There is plenty on the economic calendar this week. There will be reports on Producer Price Index (PPI), Consumer Price Index (CPI), retail sales, and housing starts. The biggest news for the week will likely come from the Fed, as the FOMC gathers for their June meeting. Investors are pricing in a 98% probability of a rate hike, which will be their 4th hike since beginning in December 2016. Following the meeting which concludes Wednesday, much of the focus will be on their economic outlook moving forward and clues to monetary policy for the remainder of the year.

“A man should always consider how much he has more than he wants.” – Joseph Addison

Unemployment Rate Hits 16-Year Low

June 5, 2017

Global Equities continued their advance last week …. The DJIA increased 0.69% while the broader-based S&P 500 increased by 1.01%. Smaller US companies representing the Russel 2000 had a good week closing higher by 1.71% as the advance in US Equities broadened out. International equities were mixed as the MSCI EAFE closed higher by 1.74% while the MSCI EM finished down 0.12%. Yields moved lower across the board on a weaker-than-expected employment report. The 10Yr Treasury closed at a yield of 2.15% which is down from 2.25% the prior week. Oil was under pressure again as WTI Crude closed at $47.35 a barrel (down from $48.95 a week ago). Volatility, as measured by the VIX, remained low closing the week at 9.9.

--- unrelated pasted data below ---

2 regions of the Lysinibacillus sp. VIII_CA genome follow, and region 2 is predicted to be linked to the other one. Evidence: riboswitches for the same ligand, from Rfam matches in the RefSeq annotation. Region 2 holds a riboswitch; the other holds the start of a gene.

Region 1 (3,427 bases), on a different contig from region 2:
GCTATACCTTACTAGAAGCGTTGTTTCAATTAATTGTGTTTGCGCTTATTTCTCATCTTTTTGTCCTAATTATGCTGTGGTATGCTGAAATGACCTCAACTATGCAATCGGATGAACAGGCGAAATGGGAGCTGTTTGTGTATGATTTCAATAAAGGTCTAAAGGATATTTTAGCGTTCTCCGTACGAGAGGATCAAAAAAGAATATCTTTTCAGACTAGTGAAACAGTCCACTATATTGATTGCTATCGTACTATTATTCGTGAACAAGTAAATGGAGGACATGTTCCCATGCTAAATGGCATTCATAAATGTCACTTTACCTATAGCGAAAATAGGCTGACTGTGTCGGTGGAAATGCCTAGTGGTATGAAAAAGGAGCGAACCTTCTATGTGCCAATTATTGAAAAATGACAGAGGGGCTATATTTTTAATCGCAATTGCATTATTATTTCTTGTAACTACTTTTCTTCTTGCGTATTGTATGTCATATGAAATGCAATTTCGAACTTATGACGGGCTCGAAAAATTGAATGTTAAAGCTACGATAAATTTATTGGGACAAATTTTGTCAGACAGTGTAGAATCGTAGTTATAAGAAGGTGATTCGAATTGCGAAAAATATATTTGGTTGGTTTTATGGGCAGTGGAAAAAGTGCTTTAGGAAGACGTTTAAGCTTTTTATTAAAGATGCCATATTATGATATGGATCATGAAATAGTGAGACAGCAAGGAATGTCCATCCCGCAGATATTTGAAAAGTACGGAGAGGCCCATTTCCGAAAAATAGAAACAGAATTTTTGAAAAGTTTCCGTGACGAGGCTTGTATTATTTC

The May Jobs report saw the economy add 138,000 new jobs, missing estimates of 184,000. In addition to the weak report for May, March and April data were revised lower. The unemployment rate dipped again to 4.3% and is now at its lowest level since March 2001. Although the employment data came in weaker than expected, the numbers should be strong enough for the Fed to raise rates at their upcoming June meeting. Additional economic reports last week included: personal income up 0.4% m/m, beating expectations; PCE Index increased 0.2% in April and is up 1.5%, slightly below the Fed’s target of 2.0% where it has generally run during the current expansion; ISM Manufacturing PMI rose to 54.9 beating estimates which called for a decline.